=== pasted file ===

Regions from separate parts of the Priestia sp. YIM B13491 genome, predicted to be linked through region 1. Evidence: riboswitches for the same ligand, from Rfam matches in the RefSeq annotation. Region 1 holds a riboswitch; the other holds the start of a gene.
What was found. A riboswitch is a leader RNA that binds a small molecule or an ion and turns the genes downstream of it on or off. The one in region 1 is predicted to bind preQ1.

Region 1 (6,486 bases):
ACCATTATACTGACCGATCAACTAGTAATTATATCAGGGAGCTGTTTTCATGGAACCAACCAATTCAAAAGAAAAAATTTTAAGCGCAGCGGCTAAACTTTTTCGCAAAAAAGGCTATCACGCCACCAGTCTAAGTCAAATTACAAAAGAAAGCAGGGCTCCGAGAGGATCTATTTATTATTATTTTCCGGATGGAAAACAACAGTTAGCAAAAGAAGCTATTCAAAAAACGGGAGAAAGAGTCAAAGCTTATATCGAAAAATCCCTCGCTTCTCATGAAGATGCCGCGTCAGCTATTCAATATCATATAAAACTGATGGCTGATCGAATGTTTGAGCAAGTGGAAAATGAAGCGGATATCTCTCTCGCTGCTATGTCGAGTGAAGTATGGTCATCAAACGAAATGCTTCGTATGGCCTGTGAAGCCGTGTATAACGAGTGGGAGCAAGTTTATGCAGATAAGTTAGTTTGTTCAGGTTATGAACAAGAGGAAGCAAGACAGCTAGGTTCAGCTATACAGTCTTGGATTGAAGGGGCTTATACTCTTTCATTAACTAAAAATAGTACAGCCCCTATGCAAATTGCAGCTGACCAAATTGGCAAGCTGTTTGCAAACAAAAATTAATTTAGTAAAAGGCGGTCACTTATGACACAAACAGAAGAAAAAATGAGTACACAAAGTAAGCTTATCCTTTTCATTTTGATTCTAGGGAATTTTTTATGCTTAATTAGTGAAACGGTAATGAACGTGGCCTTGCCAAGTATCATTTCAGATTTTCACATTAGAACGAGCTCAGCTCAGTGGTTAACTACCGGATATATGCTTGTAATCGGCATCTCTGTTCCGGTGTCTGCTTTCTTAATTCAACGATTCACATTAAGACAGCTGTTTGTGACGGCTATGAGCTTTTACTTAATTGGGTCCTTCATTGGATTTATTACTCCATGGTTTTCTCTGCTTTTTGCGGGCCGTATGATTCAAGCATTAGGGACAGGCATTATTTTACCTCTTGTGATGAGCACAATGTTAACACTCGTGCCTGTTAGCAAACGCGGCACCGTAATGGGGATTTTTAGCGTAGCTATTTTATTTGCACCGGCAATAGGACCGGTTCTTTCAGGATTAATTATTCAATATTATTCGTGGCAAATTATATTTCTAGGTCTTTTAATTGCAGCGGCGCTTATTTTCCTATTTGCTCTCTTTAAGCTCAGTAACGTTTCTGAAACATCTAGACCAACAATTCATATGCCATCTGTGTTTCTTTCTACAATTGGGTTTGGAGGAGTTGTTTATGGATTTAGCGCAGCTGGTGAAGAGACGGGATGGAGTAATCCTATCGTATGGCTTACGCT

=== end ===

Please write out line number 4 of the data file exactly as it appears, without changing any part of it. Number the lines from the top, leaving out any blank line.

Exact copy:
ACCATTATACTGACCGATCAACTAGTAATTATATCAGGGAGCTGTTTTCATGGAACCAACCAATTCAAAAGAAAAAATTTTAAGCGCAGCGGCTAAACTTTTTCGCAAAAAAGGCTATCACGCCACCAGTCTAAGTCAAATTACAAAAGAAAGCAGGGCTCCGAGAGGATCTATTTATTATTATTTTCCGGATGGAAAACAACAGTTAGCAAAAGAAGCTATTCAAAAAACGGGAGAAAGAGTCAAAGCTTATATCGAAAAATCCCTCGCTTCTCATGAAGATGCCGCGTCAGCTATTCAATATCATATAAAACTGATGGCTGATCGAATGTTTGAGCAAGTGGAAAATGAAGCGGATATCTCTCTCGCTGCTATGTCGAGTGAAGTATGGTCATCAAACGAAATGCTTCGTATGGCCTGTGAAGCCGTGTATAACGAGTGGGAGCAAGTTTATGCAGATAAGTTAGTTTGTTCAGGTTATGAACAAGAGGAAGCAAGACAGCTAGGTTCAGCTATACAGTCTTGGATTGAAGGGGCTTATACTCTTTCATTAACTAAAAATAGTACAGCCCCTATGCAAATTGCAGCTGACCAAATTGGCAAGCTGTTTGCAAACAAAAATTAATTTAGTAAAAGGCGGTCACTTATGACACAAACAGAAGAAAAAATGAGTACACAAAGTAAGCTTATCCTTTTCATTTTGATTCTAGGGAATTTTTTATGCTTAATTAGTGAAACGGTAATGAACGTGGCCTTGCCAAGTATCATTTCAGATTTTCACATTAGAACGAGCTCAGCTCAGTGGTTAACTACCGGATATATGCTTGTAATCGGCATCTCTGTTCCGGTGTCTGCTTTCTTAATTCAACGATTCACATTAAGACAGCTGTTTGTGACGGCTATGAGCTTTTACTTAATTGGGTCCTTCATTGGATTTATTACTCCATGGTTTTCTCTGCTTTTTGCGGGCCGTATGATTCAAGCATTAGGGACAGGCATTATTTTACCTCTTGTGATGAGCACAATGTTAACACTCGTGCCTGTTAGCAAACGCGGCACCGTAATGGGGATTTTTAGCGTAGCTATTTTATTTGCACCGGCAATAGGACCGGTTCTTTCAGGATTAATTATTCAATATTATTCGTGGCAAATTATATTTCTAGGTCTTTTAATTGCAGCGGCGCTTATTTTCCTATTTGCTCTCTTTAAGCTCAGTAACGTTTCTGAAACATCTAGACCAACAATTCATATGCCATCTGTGTTTCTTTCTACAATTGGGTTTGGAGGAGTTGTTTATGGATTTAGCGCAGCTGGTGAAGAGACGGGATGGAGTAATCCTATCGTATGGCTTACGCT